Pregnenolone in the Management of Schizophrenia Patients
Efficacy and Safety of Pregnenolone Augmentation in the Management of Schizophrenia Patients: a Randomised Double-Blind Placebo-Controlled Trial
Lead SponsorSha'ar Menashe Mental Health Center
StatusCompleted No Results Posted
Pregnenolone is a "neurosteroid" and possesses intrinsic behavioral and brain effects in animals, affecting the GABA(A) and other receptors. Pregnenolone is serves as the precursor for dehydroepiandrosterone (DHEA) and its sulfate ester (DHEAS). There is evidence of efficacy of DHEA augmentation in schizophrenia, we therefore sought to examine the efficacy of augmentation of antipsychotic treatment of schizophrenia patients with pregnenolone. It is hypothesized that the combined effect of antipsychotic agents and pregnenolone would be beneficial in the treatment of negative,depressive, and cognitive symptoms.
Either pregnenolone (30 mg/d or 200 mg/d), DHEA (400 mg/d)or placebo will be added to regular treatment for 8 weeks. Subjects will be assessed at baseline and after 2, 4, 6 and 8 weeks of treatment. An extensive battery of research instruments will be used for assessment of the following domains of interest: psychopathology, insight, side effects, and cognitive functions. Plasma pregnenolone, DHEA(S), cortisol and other relevant steroids will be assayed at baseline, 2, 4, 6 and 8 weeks of treatment. Efficacy and safety of augmentation of antipsychotic treatment with pregnenolone will be analyzed.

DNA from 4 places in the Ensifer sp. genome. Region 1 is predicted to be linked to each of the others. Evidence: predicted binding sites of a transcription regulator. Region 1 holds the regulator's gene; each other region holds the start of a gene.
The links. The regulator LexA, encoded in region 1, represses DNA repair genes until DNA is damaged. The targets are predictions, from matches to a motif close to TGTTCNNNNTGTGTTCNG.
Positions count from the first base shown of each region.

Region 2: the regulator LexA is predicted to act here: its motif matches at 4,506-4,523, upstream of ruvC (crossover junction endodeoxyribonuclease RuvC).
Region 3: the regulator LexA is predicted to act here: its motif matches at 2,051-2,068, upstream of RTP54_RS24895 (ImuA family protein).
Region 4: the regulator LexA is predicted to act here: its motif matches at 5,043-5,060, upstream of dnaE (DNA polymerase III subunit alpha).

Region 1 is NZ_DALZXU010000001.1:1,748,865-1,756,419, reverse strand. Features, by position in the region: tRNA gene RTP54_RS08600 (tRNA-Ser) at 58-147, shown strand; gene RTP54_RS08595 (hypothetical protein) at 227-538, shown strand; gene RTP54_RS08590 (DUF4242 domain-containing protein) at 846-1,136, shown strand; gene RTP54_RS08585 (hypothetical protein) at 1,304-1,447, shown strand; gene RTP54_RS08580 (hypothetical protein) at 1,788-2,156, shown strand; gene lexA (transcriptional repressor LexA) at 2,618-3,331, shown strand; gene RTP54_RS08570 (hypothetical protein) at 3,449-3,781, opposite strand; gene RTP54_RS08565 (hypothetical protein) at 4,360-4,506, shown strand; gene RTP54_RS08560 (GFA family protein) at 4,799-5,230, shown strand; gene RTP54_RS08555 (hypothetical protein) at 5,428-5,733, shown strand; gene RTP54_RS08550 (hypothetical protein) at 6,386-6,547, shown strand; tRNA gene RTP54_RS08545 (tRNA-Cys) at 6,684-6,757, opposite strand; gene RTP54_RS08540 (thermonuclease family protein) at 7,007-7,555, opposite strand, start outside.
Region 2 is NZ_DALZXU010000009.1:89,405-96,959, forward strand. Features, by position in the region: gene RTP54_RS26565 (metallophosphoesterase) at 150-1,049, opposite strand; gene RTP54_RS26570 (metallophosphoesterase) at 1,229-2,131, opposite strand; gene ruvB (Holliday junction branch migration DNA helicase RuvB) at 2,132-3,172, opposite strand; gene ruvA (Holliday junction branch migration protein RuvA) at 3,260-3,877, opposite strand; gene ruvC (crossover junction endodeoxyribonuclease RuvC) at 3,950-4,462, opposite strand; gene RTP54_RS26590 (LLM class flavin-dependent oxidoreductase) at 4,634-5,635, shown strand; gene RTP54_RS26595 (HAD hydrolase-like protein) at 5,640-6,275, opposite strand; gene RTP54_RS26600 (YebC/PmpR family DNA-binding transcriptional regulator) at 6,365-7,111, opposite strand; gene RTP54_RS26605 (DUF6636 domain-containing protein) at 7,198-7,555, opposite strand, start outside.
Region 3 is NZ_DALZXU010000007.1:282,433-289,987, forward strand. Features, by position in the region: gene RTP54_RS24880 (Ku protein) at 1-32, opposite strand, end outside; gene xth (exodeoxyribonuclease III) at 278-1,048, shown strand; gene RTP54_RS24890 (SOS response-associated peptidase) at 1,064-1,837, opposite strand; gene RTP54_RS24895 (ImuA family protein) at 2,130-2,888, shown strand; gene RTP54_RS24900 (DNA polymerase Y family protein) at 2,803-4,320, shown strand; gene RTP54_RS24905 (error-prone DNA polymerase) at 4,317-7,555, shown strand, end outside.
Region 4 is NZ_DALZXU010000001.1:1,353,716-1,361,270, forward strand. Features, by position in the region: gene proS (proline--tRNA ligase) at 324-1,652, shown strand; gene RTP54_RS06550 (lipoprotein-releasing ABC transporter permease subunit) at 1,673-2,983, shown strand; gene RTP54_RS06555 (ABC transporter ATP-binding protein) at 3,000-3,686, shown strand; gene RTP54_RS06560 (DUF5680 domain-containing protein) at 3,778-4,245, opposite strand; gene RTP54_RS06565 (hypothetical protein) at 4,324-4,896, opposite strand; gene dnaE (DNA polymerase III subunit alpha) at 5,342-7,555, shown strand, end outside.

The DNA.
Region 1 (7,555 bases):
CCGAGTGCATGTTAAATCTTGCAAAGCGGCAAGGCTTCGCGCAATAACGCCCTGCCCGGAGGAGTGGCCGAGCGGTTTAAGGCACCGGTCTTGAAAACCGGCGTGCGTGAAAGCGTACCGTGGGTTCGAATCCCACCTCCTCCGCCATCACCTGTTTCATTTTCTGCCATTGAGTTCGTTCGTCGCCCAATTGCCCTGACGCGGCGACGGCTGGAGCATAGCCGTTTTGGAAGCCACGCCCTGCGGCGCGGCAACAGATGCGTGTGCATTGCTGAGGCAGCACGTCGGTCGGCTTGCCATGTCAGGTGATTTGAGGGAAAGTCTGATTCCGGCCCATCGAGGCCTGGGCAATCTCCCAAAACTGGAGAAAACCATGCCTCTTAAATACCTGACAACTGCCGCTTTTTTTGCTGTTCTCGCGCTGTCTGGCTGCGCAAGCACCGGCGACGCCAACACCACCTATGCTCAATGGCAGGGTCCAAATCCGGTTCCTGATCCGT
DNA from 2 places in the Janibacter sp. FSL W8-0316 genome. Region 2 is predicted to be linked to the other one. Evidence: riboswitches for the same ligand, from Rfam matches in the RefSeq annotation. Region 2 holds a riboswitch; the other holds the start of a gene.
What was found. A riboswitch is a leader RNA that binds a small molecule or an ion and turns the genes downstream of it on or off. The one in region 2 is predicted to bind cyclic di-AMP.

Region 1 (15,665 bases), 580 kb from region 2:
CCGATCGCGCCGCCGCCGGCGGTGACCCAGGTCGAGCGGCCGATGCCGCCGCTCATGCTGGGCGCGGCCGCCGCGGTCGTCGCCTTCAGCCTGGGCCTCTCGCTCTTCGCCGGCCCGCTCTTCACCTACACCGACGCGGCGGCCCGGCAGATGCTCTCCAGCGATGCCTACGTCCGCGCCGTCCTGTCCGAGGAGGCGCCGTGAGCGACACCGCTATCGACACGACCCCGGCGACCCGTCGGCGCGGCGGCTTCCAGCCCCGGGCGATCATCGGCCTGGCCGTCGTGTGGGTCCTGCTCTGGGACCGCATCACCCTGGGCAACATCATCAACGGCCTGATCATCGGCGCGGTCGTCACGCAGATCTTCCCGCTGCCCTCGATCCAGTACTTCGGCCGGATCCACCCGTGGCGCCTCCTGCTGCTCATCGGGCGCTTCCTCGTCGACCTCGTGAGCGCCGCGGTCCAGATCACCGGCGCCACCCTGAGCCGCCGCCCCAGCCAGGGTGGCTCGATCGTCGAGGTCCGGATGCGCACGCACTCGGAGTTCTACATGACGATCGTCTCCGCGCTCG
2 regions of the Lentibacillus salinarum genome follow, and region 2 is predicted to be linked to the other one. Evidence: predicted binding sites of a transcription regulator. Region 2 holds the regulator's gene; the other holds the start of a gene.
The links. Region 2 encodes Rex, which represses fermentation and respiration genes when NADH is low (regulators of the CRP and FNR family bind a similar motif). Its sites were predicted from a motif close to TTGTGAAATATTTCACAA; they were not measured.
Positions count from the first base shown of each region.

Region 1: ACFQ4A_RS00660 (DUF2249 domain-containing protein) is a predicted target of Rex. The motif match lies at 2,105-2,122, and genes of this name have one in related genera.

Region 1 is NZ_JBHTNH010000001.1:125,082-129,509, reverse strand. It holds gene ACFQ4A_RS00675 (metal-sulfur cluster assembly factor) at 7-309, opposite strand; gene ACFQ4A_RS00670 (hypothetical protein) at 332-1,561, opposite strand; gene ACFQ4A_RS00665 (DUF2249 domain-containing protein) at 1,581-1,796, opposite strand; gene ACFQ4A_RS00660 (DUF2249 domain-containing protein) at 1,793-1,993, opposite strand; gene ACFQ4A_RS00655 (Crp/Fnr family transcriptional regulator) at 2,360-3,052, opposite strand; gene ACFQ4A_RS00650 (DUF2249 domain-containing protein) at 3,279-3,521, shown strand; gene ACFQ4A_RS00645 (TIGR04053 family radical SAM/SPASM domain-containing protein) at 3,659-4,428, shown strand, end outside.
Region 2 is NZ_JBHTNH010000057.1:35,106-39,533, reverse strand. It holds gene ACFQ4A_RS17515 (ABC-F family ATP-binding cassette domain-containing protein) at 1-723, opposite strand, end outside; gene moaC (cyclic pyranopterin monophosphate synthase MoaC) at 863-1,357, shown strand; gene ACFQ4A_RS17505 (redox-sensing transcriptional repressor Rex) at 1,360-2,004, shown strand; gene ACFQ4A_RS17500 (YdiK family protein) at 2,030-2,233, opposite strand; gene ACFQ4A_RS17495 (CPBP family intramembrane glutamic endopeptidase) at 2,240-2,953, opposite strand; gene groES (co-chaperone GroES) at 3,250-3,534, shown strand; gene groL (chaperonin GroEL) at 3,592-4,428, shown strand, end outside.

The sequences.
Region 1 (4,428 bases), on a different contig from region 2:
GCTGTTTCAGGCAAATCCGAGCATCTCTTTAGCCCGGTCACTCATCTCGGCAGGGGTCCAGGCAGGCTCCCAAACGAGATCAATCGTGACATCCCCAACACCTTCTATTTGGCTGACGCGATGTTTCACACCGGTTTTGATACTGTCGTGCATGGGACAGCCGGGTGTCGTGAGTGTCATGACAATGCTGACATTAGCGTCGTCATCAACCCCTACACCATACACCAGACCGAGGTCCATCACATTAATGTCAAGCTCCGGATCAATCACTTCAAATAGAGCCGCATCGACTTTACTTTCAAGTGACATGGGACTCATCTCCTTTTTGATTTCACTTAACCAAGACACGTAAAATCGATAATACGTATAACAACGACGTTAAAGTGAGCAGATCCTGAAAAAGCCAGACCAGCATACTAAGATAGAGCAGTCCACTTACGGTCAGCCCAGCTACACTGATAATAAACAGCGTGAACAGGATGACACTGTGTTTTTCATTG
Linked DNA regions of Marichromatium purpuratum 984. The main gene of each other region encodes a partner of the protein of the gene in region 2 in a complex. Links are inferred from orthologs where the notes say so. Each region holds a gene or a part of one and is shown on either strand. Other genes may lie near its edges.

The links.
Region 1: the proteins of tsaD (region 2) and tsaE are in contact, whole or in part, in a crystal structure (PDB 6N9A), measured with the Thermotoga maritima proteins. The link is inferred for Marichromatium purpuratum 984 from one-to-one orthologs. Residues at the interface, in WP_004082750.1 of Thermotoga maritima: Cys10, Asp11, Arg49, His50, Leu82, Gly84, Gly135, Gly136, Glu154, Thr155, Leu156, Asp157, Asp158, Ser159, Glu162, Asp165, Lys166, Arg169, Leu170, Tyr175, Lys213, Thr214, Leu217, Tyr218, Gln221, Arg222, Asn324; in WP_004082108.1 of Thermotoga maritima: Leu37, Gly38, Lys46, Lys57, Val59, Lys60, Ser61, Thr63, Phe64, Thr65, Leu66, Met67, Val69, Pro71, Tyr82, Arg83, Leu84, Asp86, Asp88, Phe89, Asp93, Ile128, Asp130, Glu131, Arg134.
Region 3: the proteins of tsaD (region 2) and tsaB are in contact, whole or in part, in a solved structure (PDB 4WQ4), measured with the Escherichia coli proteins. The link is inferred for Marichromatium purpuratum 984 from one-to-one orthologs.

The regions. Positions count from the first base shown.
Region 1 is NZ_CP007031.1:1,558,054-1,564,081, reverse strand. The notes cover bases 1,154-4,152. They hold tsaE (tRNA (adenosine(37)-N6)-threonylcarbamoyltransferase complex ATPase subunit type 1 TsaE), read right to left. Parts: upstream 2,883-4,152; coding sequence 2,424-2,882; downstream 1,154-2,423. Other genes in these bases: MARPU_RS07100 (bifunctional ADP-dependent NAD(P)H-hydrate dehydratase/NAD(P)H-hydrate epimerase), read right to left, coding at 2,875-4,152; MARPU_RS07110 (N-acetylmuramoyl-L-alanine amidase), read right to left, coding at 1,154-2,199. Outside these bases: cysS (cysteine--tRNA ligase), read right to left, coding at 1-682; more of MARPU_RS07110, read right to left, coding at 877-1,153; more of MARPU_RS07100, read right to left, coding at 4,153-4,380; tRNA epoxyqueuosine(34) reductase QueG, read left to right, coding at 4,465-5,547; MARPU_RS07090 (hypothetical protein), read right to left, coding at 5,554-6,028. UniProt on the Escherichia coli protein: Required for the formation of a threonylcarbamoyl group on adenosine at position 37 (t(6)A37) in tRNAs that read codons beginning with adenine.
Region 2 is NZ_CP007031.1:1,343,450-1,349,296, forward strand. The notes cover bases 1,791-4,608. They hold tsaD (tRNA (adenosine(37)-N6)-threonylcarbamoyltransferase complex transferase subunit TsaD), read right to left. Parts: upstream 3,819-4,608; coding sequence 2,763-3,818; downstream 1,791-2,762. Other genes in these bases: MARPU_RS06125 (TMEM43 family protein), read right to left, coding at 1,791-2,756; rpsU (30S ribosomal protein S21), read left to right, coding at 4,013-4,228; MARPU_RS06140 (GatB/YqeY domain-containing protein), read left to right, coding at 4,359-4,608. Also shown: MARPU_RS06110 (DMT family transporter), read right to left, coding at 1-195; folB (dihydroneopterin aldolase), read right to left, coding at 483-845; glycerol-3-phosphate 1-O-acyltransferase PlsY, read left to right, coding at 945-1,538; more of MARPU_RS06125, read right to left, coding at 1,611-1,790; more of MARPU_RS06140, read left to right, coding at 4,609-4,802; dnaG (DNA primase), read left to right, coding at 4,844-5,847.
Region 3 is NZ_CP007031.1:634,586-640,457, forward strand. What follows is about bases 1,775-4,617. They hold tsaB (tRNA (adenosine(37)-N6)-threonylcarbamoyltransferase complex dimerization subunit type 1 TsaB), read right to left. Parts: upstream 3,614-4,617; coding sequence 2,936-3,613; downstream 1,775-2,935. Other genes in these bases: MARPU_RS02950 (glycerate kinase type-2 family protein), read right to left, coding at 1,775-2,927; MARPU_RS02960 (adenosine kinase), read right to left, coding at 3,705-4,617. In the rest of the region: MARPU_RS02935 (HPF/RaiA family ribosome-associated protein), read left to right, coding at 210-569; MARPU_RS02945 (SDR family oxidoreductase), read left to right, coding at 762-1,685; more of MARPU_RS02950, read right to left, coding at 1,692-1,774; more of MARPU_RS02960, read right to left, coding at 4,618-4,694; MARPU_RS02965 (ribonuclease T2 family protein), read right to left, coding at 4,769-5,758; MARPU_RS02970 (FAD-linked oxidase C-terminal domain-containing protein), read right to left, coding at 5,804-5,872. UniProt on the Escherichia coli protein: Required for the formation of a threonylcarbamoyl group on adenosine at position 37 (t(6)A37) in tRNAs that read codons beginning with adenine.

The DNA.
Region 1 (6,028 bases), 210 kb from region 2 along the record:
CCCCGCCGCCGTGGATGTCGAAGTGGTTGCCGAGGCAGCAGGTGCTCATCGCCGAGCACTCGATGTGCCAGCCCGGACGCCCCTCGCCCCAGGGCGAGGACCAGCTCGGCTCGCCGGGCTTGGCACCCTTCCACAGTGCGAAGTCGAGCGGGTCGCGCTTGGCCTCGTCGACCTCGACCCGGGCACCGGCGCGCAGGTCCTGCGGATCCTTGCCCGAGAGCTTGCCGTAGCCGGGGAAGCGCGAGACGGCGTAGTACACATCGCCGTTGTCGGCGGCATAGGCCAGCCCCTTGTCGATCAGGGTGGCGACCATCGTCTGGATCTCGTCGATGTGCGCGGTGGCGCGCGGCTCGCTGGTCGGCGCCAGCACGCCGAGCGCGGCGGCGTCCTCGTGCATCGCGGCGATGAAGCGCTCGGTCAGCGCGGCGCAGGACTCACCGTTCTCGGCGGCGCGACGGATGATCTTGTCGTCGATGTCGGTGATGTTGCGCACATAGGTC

Inclusion Criteria: DSM-IV criteria for schizophrenia or schizoaffective disorder Ability and willingness to sign informed consent for participation in the study Exclusion Criteria: Evidence of organic brain damage, mental retardation, alcohol or drug abuse Prostate nodules or cancer. Moderate symptoms of benign prostatic hypertrophy such as hesitancy, urgency, frequent voiding and feeling of incomplete voiding. History of ischemic cardiac disease. Renal disease. Hepatic dysfunction. Women with a history of carcinoma of the breast, or any women with a family history of the following: premenopausal breast cancer or bilateral breast cancer in a first degree relative; multiple family members (greater than three relatives) with postmenopausal breast cancer. Women with a history of uterine cancer. Patients with a known hypersensitivity to androgens. Pregnant women.